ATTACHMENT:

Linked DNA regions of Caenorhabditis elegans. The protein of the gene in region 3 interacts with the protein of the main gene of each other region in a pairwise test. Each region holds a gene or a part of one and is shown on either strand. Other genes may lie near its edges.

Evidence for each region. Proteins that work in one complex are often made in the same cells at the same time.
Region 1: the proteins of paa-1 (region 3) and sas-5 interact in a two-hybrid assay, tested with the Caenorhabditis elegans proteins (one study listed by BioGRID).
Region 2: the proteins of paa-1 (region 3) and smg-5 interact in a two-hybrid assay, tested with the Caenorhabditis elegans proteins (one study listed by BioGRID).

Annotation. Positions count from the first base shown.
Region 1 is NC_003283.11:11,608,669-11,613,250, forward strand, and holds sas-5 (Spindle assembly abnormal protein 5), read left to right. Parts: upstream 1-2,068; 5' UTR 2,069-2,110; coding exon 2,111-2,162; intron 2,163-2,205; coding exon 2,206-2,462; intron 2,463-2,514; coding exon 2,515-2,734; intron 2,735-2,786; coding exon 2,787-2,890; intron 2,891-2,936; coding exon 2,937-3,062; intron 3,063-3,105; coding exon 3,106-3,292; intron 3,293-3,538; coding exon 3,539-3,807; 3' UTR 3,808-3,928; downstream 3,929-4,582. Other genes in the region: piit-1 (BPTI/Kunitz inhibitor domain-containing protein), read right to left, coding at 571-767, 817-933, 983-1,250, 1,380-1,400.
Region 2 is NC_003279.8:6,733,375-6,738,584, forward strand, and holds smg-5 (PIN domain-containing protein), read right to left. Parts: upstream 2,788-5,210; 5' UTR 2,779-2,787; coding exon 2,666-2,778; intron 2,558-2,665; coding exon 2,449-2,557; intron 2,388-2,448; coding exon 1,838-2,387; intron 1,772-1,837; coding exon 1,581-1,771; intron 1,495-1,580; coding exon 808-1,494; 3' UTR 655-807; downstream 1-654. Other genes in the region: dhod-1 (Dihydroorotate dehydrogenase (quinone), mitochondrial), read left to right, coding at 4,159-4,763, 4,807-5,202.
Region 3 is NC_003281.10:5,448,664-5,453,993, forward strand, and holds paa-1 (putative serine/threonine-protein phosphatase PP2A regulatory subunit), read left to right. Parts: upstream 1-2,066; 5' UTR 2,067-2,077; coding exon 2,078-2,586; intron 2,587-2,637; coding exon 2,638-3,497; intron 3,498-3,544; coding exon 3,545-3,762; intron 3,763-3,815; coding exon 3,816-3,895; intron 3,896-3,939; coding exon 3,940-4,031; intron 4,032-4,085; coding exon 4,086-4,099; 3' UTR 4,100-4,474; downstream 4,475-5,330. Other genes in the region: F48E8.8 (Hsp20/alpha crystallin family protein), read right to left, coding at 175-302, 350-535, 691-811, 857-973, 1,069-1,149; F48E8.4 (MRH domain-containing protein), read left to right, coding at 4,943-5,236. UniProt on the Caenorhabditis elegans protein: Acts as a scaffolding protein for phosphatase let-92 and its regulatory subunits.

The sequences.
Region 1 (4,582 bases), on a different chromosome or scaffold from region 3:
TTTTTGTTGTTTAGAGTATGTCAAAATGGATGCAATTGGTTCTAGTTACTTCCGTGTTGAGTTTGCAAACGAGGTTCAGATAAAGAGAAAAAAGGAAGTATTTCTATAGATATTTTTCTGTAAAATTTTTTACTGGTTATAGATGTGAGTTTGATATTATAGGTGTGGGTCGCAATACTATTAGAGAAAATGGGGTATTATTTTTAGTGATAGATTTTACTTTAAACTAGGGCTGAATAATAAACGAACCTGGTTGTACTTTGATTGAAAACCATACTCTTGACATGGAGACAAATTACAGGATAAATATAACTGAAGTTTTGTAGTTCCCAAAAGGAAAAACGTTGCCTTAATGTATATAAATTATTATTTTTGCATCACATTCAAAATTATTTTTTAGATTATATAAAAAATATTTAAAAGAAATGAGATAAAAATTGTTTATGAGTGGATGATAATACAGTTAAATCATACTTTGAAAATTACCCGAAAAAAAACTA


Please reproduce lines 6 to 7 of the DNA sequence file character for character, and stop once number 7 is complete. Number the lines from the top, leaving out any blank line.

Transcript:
Region 1 is NC_003283.11:11,608,669-11,613,250, forward strand, and holds sas-5 (Spindle assembly abnormal protein 5), read left to right. Parts: upstream 1-2,068; 5' UTR 2,069-2,110; coding exon 2,111-2,162; intron 2,163-2,205; coding exon 2,206-2,462; intron 2,463-2,514; coding exon 2,515-2,734; intron 2,735-2,786; coding exon 2,787-2,890; intron 2,891-2,936; coding exon 2,937-3,062; intron 3,063-3,105; coding exon 3,106-3,292; intron 3,293-3,538; coding exon 3,539-3,807; 3' UTR 3,808-3,928; downstream 3,929-4,582. Other genes in the region: piit-1 (BPTI/Kunitz inhibitor domain-containing protein), read right to left, coding at 571-767, 817-933, 983-1,250, 1,380-1,400.
Region 2 is NC_003279.8:6,733,375-6,738,584, forward strand, and holds smg-5 (PIN domain-containing protein), read right to left. Parts: upstream 2,788-5,210; 5' UTR 2,779-2,787; coding exon 2,666-2,778; intron 2,558-2,665; coding exon 2,449-2,557; intron 2,388-2,448; coding exon 1,838-2,387; intron 1,772-1,837; coding exon 1,581-1,771; intron 1,495-1,580; coding exon 808-1,494; 3' UTR 655-807; downstream 1-654. Other genes in the region: dhod-1 (Dihydroorotate dehydrogenase (quinone), mitochondrial), read left to right, coding at 4,159-4,763, 4,807-5,202.